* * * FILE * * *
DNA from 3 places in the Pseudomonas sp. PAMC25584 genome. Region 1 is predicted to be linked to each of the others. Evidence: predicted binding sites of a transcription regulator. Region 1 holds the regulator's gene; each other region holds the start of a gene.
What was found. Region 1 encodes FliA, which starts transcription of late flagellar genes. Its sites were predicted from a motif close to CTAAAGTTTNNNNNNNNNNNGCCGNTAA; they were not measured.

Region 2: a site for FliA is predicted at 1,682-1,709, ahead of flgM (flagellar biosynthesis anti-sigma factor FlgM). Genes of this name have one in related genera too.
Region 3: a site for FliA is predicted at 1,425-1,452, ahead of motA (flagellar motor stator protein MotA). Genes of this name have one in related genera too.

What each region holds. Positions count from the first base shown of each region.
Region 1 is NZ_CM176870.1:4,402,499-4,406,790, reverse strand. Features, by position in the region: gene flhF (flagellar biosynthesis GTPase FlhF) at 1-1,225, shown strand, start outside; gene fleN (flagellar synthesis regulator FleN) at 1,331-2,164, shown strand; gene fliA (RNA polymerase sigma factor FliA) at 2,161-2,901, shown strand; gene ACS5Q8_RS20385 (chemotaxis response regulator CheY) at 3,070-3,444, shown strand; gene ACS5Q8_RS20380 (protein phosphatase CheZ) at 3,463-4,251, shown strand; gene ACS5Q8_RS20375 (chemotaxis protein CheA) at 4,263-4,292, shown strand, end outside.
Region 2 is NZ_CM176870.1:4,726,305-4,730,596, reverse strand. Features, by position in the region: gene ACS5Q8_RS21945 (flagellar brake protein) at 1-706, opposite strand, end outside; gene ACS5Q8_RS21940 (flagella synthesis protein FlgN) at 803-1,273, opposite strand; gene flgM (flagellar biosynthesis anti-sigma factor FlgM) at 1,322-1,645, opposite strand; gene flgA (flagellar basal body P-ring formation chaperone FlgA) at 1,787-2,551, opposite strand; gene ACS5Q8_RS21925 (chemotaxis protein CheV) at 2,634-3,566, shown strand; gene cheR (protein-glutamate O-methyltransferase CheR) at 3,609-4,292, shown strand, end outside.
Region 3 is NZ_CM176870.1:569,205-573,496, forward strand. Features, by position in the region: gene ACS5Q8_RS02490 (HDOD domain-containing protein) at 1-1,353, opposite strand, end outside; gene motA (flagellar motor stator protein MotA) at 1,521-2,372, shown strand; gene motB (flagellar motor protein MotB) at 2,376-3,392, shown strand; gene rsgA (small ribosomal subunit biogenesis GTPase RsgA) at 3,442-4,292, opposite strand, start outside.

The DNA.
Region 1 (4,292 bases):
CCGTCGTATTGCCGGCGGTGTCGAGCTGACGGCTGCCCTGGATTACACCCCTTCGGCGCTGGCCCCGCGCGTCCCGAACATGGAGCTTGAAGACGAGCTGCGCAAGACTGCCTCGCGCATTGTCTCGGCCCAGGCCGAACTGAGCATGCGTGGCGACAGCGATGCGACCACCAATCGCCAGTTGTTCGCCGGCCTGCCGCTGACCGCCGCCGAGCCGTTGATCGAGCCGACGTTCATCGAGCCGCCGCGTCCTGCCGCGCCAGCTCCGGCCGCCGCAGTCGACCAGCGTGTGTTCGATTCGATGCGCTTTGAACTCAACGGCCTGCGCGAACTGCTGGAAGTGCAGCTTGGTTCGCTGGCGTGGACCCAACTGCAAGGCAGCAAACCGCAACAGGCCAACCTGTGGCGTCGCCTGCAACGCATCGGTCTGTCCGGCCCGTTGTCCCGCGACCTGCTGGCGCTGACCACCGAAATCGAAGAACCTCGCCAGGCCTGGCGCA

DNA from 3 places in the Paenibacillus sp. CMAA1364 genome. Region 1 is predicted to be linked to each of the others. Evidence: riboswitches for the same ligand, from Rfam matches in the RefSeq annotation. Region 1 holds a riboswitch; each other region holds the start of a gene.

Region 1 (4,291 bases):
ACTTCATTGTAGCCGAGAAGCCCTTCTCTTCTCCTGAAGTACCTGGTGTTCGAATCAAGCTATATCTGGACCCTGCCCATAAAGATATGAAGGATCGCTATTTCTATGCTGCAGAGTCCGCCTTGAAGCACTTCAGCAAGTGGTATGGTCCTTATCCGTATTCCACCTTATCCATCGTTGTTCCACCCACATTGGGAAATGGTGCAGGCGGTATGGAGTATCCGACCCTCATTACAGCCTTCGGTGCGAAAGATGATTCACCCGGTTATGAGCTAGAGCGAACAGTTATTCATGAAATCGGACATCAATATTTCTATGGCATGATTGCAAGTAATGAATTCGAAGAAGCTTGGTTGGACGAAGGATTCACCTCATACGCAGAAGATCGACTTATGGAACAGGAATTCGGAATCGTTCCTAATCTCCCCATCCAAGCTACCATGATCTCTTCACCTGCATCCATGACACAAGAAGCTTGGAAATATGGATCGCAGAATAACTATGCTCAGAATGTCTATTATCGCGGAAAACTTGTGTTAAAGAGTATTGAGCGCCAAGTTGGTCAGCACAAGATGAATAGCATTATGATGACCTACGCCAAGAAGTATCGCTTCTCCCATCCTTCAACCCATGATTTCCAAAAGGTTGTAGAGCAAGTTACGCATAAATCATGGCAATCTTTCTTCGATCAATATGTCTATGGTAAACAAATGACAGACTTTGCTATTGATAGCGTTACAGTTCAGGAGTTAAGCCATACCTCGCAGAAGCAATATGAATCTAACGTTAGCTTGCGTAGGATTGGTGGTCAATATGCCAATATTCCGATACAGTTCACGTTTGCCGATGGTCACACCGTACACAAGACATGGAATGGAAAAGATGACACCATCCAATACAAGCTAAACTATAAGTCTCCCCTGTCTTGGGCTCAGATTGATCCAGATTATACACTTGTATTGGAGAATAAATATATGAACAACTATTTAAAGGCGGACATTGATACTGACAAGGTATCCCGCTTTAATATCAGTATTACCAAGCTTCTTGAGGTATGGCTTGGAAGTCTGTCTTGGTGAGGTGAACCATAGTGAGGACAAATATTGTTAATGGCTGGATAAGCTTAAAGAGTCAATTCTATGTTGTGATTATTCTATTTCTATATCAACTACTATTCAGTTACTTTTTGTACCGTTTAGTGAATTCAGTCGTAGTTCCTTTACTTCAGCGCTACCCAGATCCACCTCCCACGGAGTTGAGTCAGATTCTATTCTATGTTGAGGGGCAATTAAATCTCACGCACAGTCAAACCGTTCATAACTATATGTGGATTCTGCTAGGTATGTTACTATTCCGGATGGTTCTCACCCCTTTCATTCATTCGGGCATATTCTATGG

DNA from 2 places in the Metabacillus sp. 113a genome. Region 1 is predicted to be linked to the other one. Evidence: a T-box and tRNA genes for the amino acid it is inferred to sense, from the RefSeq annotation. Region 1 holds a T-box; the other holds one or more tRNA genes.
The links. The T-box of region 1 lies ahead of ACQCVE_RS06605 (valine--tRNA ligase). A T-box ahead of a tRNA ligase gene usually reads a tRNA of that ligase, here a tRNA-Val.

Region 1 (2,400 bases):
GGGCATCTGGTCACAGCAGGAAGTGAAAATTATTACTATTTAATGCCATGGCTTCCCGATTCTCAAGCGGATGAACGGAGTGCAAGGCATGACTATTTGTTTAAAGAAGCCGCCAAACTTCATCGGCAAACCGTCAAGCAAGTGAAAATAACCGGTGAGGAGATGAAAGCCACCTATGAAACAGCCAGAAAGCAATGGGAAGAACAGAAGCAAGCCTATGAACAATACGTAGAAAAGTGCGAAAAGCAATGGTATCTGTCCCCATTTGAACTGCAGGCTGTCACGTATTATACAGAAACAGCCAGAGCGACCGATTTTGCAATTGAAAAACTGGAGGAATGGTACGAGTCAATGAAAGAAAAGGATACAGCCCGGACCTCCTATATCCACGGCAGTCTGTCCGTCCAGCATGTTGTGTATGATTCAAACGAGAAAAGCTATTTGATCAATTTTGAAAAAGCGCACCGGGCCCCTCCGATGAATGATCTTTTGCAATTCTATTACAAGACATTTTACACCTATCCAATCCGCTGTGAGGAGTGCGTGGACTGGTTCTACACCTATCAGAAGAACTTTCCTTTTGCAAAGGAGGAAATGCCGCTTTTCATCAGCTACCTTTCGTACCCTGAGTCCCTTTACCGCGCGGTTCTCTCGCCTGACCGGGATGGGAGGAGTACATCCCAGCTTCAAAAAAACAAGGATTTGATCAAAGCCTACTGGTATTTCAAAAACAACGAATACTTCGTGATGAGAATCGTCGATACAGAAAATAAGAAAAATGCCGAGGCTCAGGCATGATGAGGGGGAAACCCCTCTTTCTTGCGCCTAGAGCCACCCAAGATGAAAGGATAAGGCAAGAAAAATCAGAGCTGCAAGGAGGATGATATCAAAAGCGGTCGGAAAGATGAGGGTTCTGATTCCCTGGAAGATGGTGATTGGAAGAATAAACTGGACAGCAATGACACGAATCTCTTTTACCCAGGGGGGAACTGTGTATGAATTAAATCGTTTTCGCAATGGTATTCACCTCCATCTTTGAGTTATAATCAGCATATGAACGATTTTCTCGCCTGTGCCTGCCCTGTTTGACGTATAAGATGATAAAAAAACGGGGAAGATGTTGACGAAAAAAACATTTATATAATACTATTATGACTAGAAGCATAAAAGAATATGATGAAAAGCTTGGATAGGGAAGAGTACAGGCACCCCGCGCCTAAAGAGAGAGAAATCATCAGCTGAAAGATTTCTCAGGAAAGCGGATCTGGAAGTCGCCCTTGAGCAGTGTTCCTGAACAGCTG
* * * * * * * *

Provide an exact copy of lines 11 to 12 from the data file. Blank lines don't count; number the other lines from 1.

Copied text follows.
CCGTCGTATTGCCGGCGGTGTCGAGCTGACGGCTGCCCTGGATTACACCCCTTCGGCGCTGGCCCCGCGCGTCCCGAACATGGAGCTTGAAGACGAGCTGCGCAAGACTGCCTCGCGCATTGTCTCGGCCCAGGCCGAACTGAGCATGCGTGGCGACAGCGATGCGACCACCAATCGCCAGTTGTTCGCCGGCCTGCCGCTGACCGCCGCCGAGCCGTTGATCGAGCCGACGTTCATCGAGCCGCCGCGTCCTGCCGCGCCAGCTCCGGCCGCCGCAGTCGACCAGCGTGTGTTCGATTCGATGCGCTTTGAACTCAACGGCCTGCGCGAACTGCTGGAAGTGCAGCTTGGTTCGCTGGCGTGGACCCAACTGCAAGGCAGCAAACCGCAACAGGCCAACCTGTGGCGTCGCCTGCAACGCATCGGTCTGTCCGGCCCGTTGTCCCGCGACCTGCTGGCGCTGACCACCGAAATCGAAGAACCTCGCCAGGCCTGGCGCA

DNA from 3 places in the Paenibacillus sp. CMAA1364 genome. Region 1 is predicted to be linked to each of the others. Evidence: riboswitches for the same ligand, from Rfam matches in the RefSeq annotation. Region 1 holds a riboswitch; each other region holds the start of a gene.